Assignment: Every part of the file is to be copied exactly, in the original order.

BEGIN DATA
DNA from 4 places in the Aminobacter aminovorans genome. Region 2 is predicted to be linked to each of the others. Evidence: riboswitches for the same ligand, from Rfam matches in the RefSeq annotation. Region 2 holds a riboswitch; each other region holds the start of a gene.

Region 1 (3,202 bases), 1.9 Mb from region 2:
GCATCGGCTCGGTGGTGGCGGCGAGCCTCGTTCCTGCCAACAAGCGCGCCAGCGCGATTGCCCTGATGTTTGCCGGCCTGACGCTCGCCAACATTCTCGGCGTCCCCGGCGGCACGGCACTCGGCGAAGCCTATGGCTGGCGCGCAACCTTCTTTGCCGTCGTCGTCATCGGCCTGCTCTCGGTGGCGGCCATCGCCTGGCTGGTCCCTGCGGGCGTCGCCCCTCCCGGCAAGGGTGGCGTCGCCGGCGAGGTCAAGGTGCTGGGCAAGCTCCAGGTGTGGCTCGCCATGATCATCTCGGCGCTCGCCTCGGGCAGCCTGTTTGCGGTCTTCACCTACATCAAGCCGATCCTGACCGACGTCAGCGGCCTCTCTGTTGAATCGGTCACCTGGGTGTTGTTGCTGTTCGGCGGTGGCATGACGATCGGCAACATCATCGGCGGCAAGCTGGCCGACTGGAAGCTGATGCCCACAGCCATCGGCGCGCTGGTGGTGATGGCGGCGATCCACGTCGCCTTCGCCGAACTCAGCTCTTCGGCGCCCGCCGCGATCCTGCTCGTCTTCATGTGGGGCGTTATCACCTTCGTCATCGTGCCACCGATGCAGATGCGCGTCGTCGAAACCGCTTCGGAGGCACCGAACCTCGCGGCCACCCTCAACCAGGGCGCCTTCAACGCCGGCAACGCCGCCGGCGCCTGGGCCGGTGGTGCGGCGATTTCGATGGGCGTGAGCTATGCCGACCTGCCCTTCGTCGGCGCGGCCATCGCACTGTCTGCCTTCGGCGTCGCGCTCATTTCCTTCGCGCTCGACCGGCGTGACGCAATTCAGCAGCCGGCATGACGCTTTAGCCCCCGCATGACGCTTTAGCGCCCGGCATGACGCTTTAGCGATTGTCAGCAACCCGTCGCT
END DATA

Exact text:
DNA from 4 places in the Aminobacter aminovorans genome. Region 2 is predicted to be linked to each of the others. Evidence: riboswitches for the same ligand, from Rfam matches in the RefSeq annotation. Region 2 holds a riboswitch; each other region holds the start of a gene.

Region 1 (3,202 bases), 1.9 Mb from region 2:
GCATCGGCTCGGTGGTGGCGGCGAGCCTCGTTCCTGCCAACAAGCGCGCCAGCGCGATTGCCCTGATGTTTGCCGGCCTGACGCTCGCCAACATTCTCGGCGTCCCCGGCGGCACGGCACTCGGCGAAGCCTATGGCTGGCGCGCAACCTTCTTTGCCGTCGTCGTCATCGGCCTGCTCTCGGTGGCGGCCATCGCCTGGCTGGTCCCTGCGGGCGTCGCCCCTCCCGGCAAGGGTGGCGTCGCCGGCGAGGTCAAGGTGCTGGGCAAGCTCCAGGTGTGGCTCGCCATGATCATCTCGGCGCTCGCCTCGGGCAGCCTGTTTGCGGTCTTCACCTACATCAAGCCGATCCTGACCGACGTCAGCGGCCTCTCTGTTGAATCGGTCACCTGGGTGTTGTTGCTGTTCGGCGGTGGCATGACGATCGGCAACATCATCGGCGGCAAGCTGGCCGACTGGAAGCTGATGCCCACAGCCATCGGCGCGCTGGTGGTGATGGCGGCGATCCACGTCGCCTTCGCCGAACTCAGCTCTTCGGCGCCCGCCGCGATCCTGCTCGTCTTCATGTGGGGCGTTATCACCTTCGTCATCGTGCCACCGATGCAGATGCGCGTCGTCGAAACCGCTTCGGAGGCACCGAACCTCGCGGCCACCCTCAACCAGGGCGCCTTCAACGCCGGCAACGCCGCCGGCGCCTGGGCCGGTGGTGCGGCGATTTCGATGGGCGTGAGCTATGCCGACCTGCCCTTCGTCGGCGCGGCCATCGCACTGTCTGCCTTCGGCGTCGCGCTCATTTCCTTCGCGCTCGACCGGCGTGACGCAATTCAGCAGCCGGCATGACGCTTTAGCCCCCGCATGACGCTTTAGCGCCCGGCATGACGCTTTAGCGATTGTCAGCAACCCGTCGCT